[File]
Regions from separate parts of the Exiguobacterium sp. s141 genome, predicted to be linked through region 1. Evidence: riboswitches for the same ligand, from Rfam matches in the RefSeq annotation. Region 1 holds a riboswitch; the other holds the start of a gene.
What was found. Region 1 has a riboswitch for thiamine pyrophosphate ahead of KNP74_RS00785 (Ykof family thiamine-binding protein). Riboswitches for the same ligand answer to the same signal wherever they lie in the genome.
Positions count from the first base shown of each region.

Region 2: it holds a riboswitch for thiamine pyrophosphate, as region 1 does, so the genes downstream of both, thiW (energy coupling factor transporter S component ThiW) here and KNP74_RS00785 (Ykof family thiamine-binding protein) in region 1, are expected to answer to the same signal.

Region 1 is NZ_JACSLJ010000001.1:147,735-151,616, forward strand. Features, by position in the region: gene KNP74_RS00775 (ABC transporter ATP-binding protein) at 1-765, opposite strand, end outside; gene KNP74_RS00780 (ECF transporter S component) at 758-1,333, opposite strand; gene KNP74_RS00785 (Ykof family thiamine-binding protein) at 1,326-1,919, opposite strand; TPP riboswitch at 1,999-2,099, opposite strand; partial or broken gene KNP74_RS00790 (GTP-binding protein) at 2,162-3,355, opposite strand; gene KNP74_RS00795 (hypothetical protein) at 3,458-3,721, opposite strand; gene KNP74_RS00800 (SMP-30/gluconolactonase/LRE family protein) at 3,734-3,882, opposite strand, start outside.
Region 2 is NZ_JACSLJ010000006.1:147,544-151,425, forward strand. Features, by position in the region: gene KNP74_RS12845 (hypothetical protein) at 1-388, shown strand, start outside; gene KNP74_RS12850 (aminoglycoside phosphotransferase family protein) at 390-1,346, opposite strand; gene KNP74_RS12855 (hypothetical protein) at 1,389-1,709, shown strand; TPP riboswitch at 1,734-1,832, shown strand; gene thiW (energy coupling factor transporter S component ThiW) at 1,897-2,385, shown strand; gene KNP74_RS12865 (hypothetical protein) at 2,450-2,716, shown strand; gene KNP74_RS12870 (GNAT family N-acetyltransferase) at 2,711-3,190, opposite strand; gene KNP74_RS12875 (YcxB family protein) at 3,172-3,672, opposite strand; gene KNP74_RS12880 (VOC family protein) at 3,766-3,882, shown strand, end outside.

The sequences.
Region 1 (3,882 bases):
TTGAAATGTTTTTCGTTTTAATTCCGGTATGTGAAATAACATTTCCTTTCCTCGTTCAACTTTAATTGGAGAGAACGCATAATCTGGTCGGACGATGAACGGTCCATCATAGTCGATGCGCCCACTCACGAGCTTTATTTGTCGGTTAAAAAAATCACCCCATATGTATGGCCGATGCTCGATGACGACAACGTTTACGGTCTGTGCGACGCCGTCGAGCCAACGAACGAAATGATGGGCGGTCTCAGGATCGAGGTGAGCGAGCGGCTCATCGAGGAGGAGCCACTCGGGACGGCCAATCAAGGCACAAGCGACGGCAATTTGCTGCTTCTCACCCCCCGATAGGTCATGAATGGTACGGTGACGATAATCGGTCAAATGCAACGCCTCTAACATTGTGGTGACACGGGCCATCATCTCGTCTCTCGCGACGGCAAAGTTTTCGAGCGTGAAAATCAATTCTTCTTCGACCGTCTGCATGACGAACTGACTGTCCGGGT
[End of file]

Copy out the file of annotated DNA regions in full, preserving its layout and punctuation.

Regions from separate parts of the Exiguobacterium sp. s141 genome, predicted to be linked through region 1. Evidence: riboswitches for the same ligand, from Rfam matches in the RefSeq annotation. Region 1 holds a riboswitch; the other holds the start of a gene.
What was found. Region 1 has a riboswitch for thiamine pyrophosphate ahead of KNP74_RS00785 (Ykof family thiamine-binding protein). Riboswitches for the same ligand answer to the same signal wherever they lie in the genome.
Positions count from the first base shown of each region.

Region 2: it holds a riboswitch for thiamine pyrophosphate, as region 1 does, so the genes downstream of both, thiW (energy coupling factor transporter S component ThiW) here and KNP74_RS00785 (Ykof family thiamine-binding protein) in region 1, are expected to answer to the same signal.

Region 1 is NZ_JACSLJ010000001.1:147,735-151,616, forward strand. Features, by position in the region: gene KNP74_RS00775 (ABC transporter ATP-binding protein) at 1-765, opposite strand, end outside; gene KNP74_RS00780 (ECF transporter S component) at 758-1,333, opposite strand; gene KNP74_RS00785 (Ykof family thiamine-binding protein) at 1,326-1,919, opposite strand; TPP riboswitch at 1,999-2,099, opposite strand; partial or broken gene KNP74_RS00790 (GTP-binding protein) at 2,162-3,355, opposite strand; gene KNP74_RS00795 (hypothetical protein) at 3,458-3,721, opposite strand; gene KNP74_RS00800 (SMP-30/gluconolactonase/LRE family protein) at 3,734-3,882, opposite strand, start outside.
Region 2 is NZ_JACSLJ010000006.1:147,544-151,425, forward strand. Features, by position in the region: gene KNP74_RS12845 (hypothetical protein) at 1-388, shown strand, start outside; gene KNP74_RS12850 (aminoglycoside phosphotransferase family protein) at 390-1,346, opposite strand; gene KNP74_RS12855 (hypothetical protein) at 1,389-1,709, shown strand; TPP riboswitch at 1,734-1,832, shown strand; gene thiW (energy coupling factor transporter S component ThiW) at 1,897-2,385, shown strand; gene KNP74_RS12865 (hypothetical protein) at 2,450-2,716, shown strand; gene KNP74_RS12870 (GNAT family N-acetyltransferase) at 2,711-3,190, opposite strand; gene KNP74_RS12875 (YcxB family protein) at 3,172-3,672, opposite strand; gene KNP74_RS12880 (VOC family protein) at 3,766-3,882, shown strand, end outside.

The sequences.
Region 1 (3,882 bases):
TTGAAATGTTTTTCGTTTTAATTCCGGTATGTGAAATAACATTTCCTTTCCTCGTTCAACTTTAATTGGAGAGAACGCATAATCTGGTCGGACGATGAACGGTCCATCATAGTCGATGCGCCCACTCACGAGCTTTATTTGTCGGTTAAAAAAATCACCCCATATGTATGGCCGATGCTCGATGACGACAACGTTTACGGTCTGTGCGACGCCGTCGAGCCAACGAACGAAATGATGGGCGGTCTCAGGATCGAGGTGAGCGAGCGGCTCATCGAGGAGGAGCCACTCGGGACGGCCAATCAAGGCACAAGCGACGGCAATTTGCTGCTTCTCACCCCCCGATAGGTCATGAATGGTACGGTGACGATAATCGGTCAAATGCAACGCCTCTAACATTGTGGTGACACGGGCCATCATCTCGTCTCTCGCGACGGCAAAGTTTTCGAGCGTGAAAATCAATTCTTCTTCGACCGTCTGCATGACGAACTGACTGTCCGGGT